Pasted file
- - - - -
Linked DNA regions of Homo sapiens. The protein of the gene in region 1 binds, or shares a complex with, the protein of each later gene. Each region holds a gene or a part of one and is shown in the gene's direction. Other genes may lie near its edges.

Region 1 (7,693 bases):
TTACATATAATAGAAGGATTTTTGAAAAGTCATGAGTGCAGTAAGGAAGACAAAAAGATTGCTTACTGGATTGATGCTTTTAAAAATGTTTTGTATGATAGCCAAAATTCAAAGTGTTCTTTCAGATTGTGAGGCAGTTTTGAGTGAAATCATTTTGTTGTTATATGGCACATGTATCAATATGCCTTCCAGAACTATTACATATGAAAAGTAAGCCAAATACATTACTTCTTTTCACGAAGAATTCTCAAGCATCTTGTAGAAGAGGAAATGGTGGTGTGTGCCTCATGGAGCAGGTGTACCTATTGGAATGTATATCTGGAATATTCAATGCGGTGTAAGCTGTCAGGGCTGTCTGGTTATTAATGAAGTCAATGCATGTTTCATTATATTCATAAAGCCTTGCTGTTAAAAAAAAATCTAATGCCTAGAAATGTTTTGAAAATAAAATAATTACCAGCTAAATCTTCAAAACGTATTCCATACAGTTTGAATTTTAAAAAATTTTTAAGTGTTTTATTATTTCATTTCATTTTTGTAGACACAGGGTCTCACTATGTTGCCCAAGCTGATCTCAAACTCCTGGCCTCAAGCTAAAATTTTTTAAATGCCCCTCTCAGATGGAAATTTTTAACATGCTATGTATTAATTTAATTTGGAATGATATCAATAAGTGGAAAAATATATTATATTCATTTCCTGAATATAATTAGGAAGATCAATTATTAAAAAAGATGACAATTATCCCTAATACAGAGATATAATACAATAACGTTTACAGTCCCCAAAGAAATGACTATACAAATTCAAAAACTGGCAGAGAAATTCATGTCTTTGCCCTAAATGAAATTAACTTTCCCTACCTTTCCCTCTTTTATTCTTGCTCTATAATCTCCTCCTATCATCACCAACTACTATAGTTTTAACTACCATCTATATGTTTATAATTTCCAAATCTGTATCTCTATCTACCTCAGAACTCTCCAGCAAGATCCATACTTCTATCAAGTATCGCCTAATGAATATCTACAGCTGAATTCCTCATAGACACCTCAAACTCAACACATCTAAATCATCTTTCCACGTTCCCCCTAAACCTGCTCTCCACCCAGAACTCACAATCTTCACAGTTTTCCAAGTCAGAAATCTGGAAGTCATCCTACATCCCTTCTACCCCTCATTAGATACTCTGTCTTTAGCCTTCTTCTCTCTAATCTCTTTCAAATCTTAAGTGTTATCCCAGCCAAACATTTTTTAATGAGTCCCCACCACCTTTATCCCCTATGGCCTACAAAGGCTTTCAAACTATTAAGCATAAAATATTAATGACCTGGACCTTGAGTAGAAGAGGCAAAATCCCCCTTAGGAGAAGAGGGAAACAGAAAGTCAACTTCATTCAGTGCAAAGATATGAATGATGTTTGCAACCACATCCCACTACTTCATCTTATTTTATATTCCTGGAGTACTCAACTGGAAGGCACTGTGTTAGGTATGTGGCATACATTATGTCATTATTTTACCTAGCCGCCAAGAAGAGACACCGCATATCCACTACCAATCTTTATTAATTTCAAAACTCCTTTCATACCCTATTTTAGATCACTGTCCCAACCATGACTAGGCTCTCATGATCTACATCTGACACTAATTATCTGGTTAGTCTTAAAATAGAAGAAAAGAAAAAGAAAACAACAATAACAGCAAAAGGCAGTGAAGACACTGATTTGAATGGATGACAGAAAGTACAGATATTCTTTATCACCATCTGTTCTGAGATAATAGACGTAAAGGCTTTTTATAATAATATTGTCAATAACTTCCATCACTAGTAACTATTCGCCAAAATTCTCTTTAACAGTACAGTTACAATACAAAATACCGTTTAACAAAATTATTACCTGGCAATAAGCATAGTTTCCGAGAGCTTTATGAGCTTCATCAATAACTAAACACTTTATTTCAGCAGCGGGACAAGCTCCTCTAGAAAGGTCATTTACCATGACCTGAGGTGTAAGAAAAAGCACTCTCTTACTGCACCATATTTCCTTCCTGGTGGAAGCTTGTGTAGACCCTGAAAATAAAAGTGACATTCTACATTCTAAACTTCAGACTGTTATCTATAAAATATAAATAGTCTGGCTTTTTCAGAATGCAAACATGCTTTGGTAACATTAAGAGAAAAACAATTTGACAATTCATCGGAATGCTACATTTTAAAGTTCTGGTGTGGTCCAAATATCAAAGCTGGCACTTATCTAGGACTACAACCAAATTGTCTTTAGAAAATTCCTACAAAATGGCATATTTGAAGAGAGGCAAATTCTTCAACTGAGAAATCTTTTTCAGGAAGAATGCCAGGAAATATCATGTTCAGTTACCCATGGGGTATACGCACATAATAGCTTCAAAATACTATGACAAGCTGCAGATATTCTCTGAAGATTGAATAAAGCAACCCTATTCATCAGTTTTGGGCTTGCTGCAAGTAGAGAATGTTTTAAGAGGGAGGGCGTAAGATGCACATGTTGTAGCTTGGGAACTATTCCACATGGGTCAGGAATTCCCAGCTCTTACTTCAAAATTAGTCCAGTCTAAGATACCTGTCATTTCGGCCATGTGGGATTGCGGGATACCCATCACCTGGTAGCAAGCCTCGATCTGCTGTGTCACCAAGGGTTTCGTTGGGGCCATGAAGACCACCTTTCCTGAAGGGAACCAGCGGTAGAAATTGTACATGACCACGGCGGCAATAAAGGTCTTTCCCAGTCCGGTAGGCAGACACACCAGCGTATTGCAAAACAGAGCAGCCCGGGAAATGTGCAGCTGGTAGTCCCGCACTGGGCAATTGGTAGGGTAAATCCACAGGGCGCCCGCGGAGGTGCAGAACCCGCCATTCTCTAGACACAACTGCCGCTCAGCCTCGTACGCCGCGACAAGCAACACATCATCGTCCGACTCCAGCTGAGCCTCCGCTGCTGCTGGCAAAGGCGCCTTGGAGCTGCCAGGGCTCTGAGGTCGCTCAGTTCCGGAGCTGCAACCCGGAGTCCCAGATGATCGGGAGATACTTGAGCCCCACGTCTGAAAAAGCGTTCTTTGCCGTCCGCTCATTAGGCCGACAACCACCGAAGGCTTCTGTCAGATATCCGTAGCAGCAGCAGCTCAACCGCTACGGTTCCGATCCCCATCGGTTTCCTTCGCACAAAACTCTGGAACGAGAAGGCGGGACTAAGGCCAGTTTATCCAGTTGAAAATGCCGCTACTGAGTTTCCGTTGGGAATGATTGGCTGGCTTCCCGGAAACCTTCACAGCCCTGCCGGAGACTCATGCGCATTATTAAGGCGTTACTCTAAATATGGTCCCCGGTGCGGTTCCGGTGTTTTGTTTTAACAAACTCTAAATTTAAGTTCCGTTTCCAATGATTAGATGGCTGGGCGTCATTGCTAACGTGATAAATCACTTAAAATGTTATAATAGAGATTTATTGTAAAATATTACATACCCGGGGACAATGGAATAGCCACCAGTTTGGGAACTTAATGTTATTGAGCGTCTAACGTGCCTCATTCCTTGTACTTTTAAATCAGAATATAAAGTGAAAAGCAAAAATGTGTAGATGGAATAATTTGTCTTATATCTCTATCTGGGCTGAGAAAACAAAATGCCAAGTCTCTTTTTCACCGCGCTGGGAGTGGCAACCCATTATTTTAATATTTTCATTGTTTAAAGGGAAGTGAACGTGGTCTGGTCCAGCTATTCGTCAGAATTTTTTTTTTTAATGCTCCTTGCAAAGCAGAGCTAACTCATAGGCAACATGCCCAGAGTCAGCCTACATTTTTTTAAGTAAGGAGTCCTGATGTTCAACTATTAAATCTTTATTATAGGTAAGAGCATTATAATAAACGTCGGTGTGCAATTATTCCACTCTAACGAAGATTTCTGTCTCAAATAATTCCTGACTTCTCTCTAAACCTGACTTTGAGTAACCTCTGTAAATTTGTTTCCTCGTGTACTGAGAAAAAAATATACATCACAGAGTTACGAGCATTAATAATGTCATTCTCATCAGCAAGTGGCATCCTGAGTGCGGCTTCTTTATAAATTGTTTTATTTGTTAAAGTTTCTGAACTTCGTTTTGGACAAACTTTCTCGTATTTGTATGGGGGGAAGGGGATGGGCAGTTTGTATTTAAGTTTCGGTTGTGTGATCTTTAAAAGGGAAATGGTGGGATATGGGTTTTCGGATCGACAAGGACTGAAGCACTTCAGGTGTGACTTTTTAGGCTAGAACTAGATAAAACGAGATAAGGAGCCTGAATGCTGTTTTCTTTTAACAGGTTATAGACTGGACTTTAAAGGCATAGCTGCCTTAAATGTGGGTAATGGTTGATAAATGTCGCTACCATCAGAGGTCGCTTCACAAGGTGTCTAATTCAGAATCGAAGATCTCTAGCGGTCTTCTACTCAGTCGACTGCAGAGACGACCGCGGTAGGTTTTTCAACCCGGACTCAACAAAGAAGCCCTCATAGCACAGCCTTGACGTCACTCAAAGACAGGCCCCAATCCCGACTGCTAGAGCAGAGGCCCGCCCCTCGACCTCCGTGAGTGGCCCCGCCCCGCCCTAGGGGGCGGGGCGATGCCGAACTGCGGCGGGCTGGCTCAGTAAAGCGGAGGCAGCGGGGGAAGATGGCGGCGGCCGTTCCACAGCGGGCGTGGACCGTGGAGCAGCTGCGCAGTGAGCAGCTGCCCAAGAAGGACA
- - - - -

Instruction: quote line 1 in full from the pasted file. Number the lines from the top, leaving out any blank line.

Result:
Linked DNA regions of Homo sapiens. The protein of the gene in region 1 binds, or shares a complex with, the protein of each later gene. Each region holds a gene or a part of one and is shown in the gene's direction. Other genes may lie near its edges.